Lo que un desgraciado, thought Taz. What a creep. “You flatter me, Mr. Brown.”
The music changed, and a salsa rhythm crept in to the music.
“I hear some Mexican in your voice,” The false Mr. Brown said. “So should I assume that you are familiar with this dance?”
She matched his steps, right-left-right, left-right-left. Even after all these years, it was a part of her, all those nights her mama had spent teaching her to salsa for her quinceañera. Mr. Brown certainly knew what he was doing. He pulled her closer and they tested each other, each step growing more complex, check forward, side step, spot turn. As he spun her, she saw that others nearby had stopped to watch them. Up was still standing darkly at the bar, his arms crossed, his gaze on her.
Taz was getting out of breath, and no closer to figuring out where Mr. Brown was keeping the information diamond. As the music built to a feverish pitch, she found herself being turned and dipped, suddenly looking at the world upside down, and the small crowd that had gathered burst into applause.
Pulling her upright again, Mr. Brown bowed. “Do let me know if you’re ever in need of a new dance partner for the championships,” he said, kissing her lightly on the hand, and disappeared into the crowd.
Taz was flushed, and feeling stupid. At least now they had his identity. She made her way back to the bar where Up stood before anyone else could ask her to dance. He didn’t look very happy.
“It’s getting awfully hot in here, isn’t it, sweetheart?” he said loudly. “Let’s go for a walk.”
She followed him out of the ballroom, Up leading them toward the wide stone balcony overlooking the gardens. They stood and leaned against the rail, taking in the view. Couples walked the garden paths, holding hands, giggling as they snuck into bushes.
“Nice moves,” Up said, his eyes fixed on the garden.
“I tried to teach you once, remember?” she said, feeling inexplicably frustrated with him. Why was he acting like she’d done something wrong?
Then she saw their target, Mr. Brown, walking along next to a blue, winged ambassador from the planet of Zambuki. Up’s tracking device must have alerted him that they’d be coming this way. He held out a small ear bud. She put it in, and suddenly her ear was filled with a whispered conversation too far away to hear.
“You have the diamond?”
“Yes, it’s here, as arranged. But-”
“No buts, you agreed-”
“Shut up and listen for a second. I think the Rangers are here.”
Taz and Up looked at each other.
“The Starship Rangers?”
“That couple from Earth, the doctor and his wife? They’ve never been to the ball before. I tried to get a read on the woman while we were dancing but her retinal scan came up blank.”
So that was why he’d cut in - of course he would have a lens scanner, too. Luckily Tripp had thought to wipe their official records before sending them here.
“I don’t think they’re a real couple, I think they’re Rangers undercover -”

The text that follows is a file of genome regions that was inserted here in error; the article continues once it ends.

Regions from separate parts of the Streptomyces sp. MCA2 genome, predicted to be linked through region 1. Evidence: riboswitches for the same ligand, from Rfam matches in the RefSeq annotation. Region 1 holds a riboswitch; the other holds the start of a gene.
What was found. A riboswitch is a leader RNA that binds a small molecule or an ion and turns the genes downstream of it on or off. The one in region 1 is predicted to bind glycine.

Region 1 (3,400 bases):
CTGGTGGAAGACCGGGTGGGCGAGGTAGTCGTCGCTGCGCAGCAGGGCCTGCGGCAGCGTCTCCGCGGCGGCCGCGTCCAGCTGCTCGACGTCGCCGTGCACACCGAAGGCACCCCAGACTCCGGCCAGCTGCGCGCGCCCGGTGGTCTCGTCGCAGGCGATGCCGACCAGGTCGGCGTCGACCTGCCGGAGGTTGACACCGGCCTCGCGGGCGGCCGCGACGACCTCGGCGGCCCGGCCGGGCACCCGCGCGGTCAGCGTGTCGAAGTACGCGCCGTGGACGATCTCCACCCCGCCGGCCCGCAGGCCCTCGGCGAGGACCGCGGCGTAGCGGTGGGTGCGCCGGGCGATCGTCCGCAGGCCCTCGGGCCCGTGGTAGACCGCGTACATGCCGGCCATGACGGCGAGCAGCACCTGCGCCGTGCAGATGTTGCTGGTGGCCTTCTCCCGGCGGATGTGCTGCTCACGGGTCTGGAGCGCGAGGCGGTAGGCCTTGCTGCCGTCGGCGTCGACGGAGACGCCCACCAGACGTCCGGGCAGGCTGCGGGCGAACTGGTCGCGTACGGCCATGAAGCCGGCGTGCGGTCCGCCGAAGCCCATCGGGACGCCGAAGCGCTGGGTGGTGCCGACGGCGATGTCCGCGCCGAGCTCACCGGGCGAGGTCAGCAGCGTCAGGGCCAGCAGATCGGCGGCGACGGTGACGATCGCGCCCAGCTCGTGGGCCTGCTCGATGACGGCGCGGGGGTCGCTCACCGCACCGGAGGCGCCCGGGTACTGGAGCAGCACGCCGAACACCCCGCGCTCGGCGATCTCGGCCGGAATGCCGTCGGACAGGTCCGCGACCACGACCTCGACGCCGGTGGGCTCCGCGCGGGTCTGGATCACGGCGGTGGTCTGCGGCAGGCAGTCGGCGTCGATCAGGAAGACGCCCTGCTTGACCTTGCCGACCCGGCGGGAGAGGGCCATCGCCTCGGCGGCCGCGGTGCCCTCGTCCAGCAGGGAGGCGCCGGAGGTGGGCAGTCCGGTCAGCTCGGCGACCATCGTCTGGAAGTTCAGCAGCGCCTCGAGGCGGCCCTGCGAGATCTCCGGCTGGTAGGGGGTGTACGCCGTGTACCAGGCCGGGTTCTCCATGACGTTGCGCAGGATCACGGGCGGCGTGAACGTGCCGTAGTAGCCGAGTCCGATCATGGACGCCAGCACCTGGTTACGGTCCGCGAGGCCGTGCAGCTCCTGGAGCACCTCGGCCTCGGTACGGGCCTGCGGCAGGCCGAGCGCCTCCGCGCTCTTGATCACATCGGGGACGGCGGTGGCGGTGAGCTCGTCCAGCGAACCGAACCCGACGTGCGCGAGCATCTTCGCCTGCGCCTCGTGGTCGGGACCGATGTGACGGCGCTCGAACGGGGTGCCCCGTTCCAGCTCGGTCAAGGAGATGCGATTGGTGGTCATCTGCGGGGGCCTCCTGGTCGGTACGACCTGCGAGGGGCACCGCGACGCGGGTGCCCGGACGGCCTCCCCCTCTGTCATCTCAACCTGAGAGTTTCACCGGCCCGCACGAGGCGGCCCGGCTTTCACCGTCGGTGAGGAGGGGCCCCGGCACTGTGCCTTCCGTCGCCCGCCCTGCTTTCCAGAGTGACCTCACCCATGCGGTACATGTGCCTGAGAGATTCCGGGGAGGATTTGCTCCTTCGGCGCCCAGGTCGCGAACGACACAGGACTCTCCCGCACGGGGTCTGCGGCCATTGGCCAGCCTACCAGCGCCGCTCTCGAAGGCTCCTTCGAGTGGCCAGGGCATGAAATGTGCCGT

They continued to argue, but Taz stopped listening. Mr. Brown and his associate were looking at them now, high above on the balcony, and a flicker of anxiety trembled on Up’s face. The traitor suspected, but he didn’t have proof. They had to convince him that they really were Dr. and Mrs. von Tuppington – somehow.
“Kiss me,” she said.
Up’s eyebrows jumped up to his hairline. “What?”
It was the only way. “Don’t be stupid, just do it, Up!” she said, in a voice all her own.
A question in his eyes, Up leaned down and tentatively caught her lips with his.
Well, that wasn’t going to fool anyone.
Taz reached up and threaded her hands through his hair, deepening the kiss, pulling him closer. Her senses seemed to be wide awake and she noticed a million new things about him at once – like how soft his hair felt between her fingers, how his moustache tickled, how he smelled freshly washed and tasted like mint and chocolate from dessert – but then he was kissing her back and she forgot everything but his arms wrapped around her, his strong hands moving on her back, his warm mouth on hers. She pressed closer to him, her body demanding it, and felt him groan just a little against her lips.
Up moved his hands to either side of her face and then his kiss was suddenly gentle, intimate. He drew back, ever so slightly, and when she opened her eyes all she could see was the blue of his. A flood of feelings assaulted her.
“Isn’t this precious? What a digital Polaroid moment.”
Reality came cascading back, and it was sharp as glass. Over Up’s shoulder, Taz could see several figures in black raising zappers in their direction. From the look on his face, Up was seeing the same thing behind her.
They were surrounded.
His brain still reeling from Taz’s kiss – and holy hell, what a kiss – Up didn’t move as he took in their situation, his hands still cupping her face, hers wrapped around his neck. There were at least a dozen, if Taz was seeing the same thing he was, each aiming a zapper directly at them. He felt his own weapons pressing against the small of his back, underneath his jacket. How could he get to them without the others seeing?